4. Place noodles in a bowl, top with the prepared slices of beef, garnish with thinly sliced pieces of scallion and add broth. Serve immediately.

Jonker Street Malaysian Restaurant, Doncaster MELB

After an intensive gym session last Friday, I found myself craving for Malaysian food and decided to take a trip up to Doncaster for some much needed refueling. While being located in a quiet area, especially at night, can be a dead zone for some businesses, I was surprised to see that there still quite a few customers in the restaurant despite arriving 30 minutes before the restaurant closes.

Vast variety of choices on the menu be it ala carte to main dishes for sharing. Had no idea what to pick and decided to play safe and selected items which had a recommended logo next to it.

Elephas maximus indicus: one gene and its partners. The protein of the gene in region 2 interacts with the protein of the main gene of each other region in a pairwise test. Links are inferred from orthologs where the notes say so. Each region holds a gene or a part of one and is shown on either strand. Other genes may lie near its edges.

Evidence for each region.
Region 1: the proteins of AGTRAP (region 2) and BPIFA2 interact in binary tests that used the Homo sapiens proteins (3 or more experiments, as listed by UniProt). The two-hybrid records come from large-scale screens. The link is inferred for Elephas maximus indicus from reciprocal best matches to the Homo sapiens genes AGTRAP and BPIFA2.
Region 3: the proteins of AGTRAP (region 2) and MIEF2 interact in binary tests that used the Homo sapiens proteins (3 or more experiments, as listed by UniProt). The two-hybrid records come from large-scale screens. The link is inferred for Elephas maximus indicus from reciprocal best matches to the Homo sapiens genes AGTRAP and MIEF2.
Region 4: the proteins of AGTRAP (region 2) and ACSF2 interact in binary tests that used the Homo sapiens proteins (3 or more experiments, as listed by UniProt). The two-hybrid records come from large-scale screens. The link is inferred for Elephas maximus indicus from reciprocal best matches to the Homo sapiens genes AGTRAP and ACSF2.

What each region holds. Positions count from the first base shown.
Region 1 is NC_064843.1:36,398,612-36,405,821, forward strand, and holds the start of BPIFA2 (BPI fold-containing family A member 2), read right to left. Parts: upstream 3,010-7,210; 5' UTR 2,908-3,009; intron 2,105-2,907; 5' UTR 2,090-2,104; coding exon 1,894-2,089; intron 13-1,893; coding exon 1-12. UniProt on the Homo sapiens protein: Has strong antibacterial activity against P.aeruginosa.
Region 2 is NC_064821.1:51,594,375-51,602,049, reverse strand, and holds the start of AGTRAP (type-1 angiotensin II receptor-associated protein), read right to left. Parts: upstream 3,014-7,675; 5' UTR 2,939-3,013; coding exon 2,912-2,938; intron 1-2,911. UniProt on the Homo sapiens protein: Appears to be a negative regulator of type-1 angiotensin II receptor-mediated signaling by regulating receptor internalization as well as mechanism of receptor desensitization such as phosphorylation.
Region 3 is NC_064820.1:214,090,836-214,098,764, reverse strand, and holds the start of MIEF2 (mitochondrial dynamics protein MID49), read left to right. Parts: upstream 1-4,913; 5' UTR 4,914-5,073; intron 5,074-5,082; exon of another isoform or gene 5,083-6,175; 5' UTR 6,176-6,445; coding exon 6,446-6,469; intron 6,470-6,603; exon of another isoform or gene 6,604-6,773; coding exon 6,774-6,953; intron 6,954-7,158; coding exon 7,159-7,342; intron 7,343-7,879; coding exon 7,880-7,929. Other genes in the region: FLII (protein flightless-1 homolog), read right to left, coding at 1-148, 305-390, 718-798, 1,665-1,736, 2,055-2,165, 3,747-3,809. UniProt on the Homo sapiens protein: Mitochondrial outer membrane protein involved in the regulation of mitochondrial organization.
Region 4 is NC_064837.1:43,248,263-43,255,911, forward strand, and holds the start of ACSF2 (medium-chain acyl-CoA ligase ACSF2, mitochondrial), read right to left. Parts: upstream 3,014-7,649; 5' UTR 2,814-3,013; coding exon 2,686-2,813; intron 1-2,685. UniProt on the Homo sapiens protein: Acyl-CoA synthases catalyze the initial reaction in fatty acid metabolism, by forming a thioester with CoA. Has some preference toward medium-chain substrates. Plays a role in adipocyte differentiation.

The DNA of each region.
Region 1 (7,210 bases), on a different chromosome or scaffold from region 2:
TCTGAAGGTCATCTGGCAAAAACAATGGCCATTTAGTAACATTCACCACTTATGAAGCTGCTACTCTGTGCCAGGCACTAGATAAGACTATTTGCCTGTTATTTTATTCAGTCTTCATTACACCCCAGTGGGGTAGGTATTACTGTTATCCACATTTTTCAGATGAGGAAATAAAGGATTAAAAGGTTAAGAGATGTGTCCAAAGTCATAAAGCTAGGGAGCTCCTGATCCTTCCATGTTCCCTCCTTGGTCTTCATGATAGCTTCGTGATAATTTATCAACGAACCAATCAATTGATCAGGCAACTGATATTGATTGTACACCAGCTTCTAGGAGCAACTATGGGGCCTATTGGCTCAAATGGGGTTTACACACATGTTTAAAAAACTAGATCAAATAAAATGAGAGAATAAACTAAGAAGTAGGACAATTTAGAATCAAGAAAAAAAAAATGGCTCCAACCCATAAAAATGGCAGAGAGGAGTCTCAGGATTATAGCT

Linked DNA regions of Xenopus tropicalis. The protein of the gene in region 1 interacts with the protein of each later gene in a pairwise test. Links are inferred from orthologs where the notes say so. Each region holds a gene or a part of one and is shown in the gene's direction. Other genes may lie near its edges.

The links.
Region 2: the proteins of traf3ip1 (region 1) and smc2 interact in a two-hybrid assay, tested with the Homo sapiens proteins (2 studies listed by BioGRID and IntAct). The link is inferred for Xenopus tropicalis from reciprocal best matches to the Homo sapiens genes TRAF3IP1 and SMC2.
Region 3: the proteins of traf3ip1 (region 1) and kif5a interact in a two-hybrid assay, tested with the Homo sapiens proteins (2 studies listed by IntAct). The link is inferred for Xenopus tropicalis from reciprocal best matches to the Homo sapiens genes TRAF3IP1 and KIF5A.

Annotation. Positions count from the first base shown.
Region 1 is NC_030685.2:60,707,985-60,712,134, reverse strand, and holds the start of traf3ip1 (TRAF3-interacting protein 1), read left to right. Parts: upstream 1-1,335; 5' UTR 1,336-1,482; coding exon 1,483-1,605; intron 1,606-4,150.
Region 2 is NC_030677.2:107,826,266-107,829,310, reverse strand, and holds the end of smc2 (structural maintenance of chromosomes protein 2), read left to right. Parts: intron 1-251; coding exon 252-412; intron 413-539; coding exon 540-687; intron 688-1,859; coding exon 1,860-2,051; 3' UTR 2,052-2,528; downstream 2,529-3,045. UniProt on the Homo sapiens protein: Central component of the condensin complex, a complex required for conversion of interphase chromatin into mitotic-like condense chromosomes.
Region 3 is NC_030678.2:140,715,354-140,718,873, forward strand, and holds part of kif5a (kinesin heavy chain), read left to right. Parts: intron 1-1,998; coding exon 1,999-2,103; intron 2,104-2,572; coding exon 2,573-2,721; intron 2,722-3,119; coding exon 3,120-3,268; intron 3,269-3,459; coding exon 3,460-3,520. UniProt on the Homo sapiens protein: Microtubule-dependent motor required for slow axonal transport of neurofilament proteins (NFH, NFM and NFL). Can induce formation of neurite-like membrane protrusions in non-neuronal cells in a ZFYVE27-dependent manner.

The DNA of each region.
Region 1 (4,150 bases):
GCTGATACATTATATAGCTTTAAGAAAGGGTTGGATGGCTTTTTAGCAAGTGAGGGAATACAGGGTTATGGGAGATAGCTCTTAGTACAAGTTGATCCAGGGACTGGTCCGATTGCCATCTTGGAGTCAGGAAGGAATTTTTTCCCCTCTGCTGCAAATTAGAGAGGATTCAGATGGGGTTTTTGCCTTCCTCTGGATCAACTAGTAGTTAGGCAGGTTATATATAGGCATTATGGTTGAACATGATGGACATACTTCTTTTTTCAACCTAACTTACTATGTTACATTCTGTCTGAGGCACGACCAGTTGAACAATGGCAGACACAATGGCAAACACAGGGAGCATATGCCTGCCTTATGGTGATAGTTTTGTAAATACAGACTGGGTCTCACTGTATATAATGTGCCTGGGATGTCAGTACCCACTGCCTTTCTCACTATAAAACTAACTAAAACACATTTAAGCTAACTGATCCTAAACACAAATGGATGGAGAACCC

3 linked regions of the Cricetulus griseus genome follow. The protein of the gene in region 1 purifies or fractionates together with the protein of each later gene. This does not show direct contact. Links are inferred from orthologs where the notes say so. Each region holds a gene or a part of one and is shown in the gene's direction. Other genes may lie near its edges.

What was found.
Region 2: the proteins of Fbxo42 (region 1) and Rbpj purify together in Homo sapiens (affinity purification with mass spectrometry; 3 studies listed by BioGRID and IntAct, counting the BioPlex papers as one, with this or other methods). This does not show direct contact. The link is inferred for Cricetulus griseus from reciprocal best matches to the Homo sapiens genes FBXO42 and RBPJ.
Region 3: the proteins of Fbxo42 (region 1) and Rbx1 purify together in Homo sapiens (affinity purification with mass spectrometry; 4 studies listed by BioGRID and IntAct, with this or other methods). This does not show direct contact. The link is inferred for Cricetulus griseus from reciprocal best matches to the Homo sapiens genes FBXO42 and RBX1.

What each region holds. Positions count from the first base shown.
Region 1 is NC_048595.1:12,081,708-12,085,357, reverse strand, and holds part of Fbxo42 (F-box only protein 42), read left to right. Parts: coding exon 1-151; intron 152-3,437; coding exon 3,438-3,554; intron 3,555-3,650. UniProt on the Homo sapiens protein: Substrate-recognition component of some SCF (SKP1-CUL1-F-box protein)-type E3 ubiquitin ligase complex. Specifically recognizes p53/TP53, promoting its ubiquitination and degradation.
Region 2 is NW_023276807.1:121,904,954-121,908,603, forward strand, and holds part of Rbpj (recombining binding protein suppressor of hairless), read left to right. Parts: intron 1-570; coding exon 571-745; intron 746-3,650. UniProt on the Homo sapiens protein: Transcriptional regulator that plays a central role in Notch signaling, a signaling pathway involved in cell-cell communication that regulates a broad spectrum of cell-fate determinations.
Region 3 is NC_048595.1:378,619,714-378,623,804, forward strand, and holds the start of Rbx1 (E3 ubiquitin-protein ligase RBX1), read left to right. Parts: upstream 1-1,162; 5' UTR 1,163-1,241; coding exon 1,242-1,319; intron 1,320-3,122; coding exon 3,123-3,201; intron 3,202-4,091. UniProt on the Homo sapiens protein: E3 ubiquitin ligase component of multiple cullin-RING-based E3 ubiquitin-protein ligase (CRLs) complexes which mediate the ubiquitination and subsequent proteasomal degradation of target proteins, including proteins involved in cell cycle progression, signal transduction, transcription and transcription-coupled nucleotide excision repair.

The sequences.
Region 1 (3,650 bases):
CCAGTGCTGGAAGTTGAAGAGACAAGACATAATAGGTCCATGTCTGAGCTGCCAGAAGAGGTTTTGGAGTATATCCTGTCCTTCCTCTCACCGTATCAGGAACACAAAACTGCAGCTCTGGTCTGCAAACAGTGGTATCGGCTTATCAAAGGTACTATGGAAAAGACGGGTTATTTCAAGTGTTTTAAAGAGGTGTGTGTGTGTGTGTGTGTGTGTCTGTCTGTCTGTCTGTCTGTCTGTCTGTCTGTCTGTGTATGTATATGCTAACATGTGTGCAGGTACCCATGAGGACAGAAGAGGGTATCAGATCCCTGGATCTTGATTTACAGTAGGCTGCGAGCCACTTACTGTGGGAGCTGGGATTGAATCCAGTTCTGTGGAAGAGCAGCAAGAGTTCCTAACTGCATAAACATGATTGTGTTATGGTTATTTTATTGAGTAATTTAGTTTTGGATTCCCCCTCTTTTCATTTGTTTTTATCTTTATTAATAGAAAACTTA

Pipis - the sauce was well balanced in terms of tartness, sweetness and had a mild spicy kick to it. Slurping each tasty piece of pipi off the shell heavily reminded me of my childhood days back in Malaysia. After spending copious amount of time in the gym, I was hesitant to bite into a piece of deep fried white bread but gave in eventually. It was deep fried to golden perfection yet still moist in the center - such a joy to soak it into the sauce.

Wanton noodles with pork - noodles were prepared to my liking aka not too soggy or chewy and was well seasoned.

Mi hun kue - also known as the rougher sibling of pan mee. For those unfamiliar, both pan mee and mi hun kue are doughy types of noodles and only differ by the final preparation stage whereby pan mee is made via passing through a machine and mi hun kue is torn by hand. Soup had an excellent amount of flavour depth and in terms of pricing, this $11.80 bowl of food was definitely a generous serve. Highly recommended and would gladly polish it off again.